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Prostate Cancer

The prostate gland, found only in men, produces a fluid that mixes with sperm to create semen. In young men, it’s typically the size of a walnut but grows with a man’s age. The urethra, which carries urine and semen out of the body, runs through the center of the prostate gland.

Prostate cancer develops when cells in the prostate gland begin to grow uncontrollably. Almost every instance of prostate cancer is an adenocarcinoma, a type of cancer that develops from the cells in the gland that make prostate fluid.

Rarely, prostate cancer presents as:

  • Sarcomas
  • Small cell carcinomas
  • Neuroendocrine tumors (other than small cell carcinomas)
  • Transitional cell carcinomas

Most cases of prostate cancer grow and spread slowly, but many men don’t even realize they have it because it’s a difficult cancer to detect. For this reason, it’s typically not diagnosed until later stages. However, when detected at an early stage and localized, most prostate cancers can be cured.

Signs and Symptoms

Early prostate cancer can be difficult to detect because there are usually no symptoms. Once the cancer becomes more advanced, the following symptoms are common:

  • A slow or weak urine stream and/or the need to urinate more often, especially at night
  • Blood in the urine or semen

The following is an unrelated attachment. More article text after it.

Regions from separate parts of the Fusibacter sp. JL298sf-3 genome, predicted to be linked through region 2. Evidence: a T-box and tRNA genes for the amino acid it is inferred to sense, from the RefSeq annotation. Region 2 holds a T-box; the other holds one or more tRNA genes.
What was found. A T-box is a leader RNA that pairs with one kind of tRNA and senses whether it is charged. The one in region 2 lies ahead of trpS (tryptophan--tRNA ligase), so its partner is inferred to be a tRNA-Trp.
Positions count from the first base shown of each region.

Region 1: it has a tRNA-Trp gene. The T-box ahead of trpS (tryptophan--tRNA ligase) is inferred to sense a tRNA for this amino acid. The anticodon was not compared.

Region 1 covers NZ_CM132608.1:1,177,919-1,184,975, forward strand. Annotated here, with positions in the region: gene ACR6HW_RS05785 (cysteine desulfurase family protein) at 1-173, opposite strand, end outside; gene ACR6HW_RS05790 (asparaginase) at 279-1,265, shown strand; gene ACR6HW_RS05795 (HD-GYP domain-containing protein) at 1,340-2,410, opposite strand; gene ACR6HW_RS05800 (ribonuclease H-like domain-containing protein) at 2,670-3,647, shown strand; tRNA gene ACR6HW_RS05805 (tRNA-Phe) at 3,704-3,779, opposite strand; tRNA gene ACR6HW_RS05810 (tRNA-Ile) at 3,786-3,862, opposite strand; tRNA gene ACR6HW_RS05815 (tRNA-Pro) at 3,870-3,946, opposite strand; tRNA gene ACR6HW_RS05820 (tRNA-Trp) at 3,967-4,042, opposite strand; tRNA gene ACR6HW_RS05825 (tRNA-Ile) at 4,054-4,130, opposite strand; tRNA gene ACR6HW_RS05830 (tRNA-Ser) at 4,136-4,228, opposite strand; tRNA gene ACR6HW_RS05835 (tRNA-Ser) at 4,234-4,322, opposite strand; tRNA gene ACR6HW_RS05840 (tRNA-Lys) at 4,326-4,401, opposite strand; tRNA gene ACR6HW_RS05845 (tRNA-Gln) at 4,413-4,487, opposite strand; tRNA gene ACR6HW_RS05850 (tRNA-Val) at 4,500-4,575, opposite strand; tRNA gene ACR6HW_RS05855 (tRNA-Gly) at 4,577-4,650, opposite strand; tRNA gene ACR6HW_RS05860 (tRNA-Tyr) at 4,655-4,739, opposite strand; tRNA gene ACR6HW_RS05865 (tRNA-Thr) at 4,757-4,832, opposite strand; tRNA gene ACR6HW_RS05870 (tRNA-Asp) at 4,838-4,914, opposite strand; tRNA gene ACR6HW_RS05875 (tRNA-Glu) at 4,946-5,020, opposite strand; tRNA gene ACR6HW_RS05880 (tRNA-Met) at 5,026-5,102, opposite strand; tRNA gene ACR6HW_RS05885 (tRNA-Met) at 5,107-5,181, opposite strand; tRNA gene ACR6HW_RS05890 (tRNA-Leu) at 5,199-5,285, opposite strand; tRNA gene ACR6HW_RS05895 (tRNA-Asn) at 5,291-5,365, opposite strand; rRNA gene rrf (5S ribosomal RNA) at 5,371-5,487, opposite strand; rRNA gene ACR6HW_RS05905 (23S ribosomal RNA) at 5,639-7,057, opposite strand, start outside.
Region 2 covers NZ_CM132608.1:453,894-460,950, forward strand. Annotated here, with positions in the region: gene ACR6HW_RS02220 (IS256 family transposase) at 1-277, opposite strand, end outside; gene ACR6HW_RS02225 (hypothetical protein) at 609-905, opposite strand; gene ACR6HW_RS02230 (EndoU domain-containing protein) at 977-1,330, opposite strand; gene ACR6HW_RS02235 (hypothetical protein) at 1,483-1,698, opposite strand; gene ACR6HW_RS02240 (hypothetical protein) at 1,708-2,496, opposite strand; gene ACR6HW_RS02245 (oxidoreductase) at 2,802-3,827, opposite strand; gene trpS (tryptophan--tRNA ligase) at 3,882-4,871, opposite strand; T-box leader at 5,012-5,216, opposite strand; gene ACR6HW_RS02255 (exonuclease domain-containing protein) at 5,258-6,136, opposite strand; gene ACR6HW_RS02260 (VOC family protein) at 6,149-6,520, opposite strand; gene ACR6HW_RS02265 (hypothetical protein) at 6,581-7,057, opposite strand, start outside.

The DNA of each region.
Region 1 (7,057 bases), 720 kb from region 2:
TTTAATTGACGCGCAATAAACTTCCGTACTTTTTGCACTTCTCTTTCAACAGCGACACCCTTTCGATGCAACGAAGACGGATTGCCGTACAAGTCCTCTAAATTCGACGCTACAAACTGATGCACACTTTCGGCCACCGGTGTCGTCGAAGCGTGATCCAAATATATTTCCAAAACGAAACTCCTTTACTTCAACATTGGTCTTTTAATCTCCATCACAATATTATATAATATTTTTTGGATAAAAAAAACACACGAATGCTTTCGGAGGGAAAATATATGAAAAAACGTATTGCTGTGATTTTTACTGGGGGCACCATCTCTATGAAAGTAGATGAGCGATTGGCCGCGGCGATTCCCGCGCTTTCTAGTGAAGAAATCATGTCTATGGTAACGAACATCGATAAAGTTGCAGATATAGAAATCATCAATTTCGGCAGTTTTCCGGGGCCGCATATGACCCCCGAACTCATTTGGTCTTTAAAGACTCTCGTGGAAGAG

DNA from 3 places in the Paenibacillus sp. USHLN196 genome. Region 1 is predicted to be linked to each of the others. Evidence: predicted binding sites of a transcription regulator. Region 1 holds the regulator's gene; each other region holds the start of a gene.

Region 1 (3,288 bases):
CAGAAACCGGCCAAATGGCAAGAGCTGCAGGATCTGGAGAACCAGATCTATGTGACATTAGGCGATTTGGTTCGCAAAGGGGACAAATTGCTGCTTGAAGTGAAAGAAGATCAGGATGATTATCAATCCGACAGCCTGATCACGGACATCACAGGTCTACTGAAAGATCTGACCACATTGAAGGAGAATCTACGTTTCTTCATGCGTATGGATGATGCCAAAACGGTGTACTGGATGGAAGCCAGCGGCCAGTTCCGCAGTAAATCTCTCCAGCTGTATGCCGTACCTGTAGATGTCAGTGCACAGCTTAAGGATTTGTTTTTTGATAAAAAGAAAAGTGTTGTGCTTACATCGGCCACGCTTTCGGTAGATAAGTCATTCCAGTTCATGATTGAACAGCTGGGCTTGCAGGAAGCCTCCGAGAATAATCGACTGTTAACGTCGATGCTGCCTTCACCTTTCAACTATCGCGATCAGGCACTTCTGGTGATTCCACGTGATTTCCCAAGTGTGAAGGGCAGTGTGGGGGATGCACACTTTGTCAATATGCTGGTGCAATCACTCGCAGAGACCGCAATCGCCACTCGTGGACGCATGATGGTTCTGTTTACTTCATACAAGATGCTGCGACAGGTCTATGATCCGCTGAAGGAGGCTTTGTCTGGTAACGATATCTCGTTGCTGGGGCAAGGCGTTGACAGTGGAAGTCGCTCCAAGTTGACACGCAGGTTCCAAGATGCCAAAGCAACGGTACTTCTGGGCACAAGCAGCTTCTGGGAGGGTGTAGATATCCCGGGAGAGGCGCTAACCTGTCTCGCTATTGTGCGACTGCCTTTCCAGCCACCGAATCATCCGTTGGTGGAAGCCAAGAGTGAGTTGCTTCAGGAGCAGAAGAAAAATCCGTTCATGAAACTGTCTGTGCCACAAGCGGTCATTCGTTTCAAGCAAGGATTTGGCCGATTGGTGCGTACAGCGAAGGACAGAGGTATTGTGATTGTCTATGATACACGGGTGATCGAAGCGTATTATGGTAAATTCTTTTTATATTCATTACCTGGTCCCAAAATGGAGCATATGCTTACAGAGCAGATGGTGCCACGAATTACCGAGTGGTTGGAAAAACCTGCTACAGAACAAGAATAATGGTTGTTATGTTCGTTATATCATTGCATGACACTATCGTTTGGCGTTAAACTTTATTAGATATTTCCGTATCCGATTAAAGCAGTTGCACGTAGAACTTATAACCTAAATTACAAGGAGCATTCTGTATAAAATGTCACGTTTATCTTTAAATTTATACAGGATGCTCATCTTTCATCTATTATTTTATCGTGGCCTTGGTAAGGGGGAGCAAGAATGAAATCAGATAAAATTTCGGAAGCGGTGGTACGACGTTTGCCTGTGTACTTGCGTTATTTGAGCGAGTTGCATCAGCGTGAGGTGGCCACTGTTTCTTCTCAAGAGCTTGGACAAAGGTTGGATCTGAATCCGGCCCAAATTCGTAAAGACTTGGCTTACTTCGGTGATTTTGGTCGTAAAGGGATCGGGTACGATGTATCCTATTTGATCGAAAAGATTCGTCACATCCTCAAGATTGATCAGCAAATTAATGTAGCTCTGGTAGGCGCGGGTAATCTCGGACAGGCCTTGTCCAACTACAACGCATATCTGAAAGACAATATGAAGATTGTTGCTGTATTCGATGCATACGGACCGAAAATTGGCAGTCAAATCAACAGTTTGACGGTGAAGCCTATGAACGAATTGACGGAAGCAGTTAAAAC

• Trouble getting and/or sustaining an erection
  • Pain in the hips, spine, ribcage, or other areas signifying cancer has spread to the bones
  • Weakness or numbness in the legs or feet

It’s important to note that most of these symptoms can be caused by something other than prostate cancer. But if you’re experiencing any of these issues, you should make an appointment with a doctor so the cause can be found.

If your doctor suspects prostate cancer, he or she will likely perform a prostate-specific antigen (PSA) blood test or a digital rectal exam (DRE). Based on the results, more tests, such as a prostate biopsy, will be done to confirm diagnosis.


Once you’ve been diagnosed with prostate cancer, you may be referred to the Kelsey-Seybold Cancer Center where a multidisciplinary team will develop a treatment plan based on the type and stage of the cancer.

Your treatment plan may include:

  • Surgery
  • Radiation therapy
  • Cryotherapy (cryosurgery)
  • Hormone therapy
  • Chemotherapy

Because prostate cancer is difficult to detect in its early stages, it’s crucial to have regular prostate exams. The Urology team at Kelsey-Seybold Clinic in Houston can perform your annual prostate exam and any blood tests needed if you suspect you may have symptoms of or are at risk for prostate cancer.

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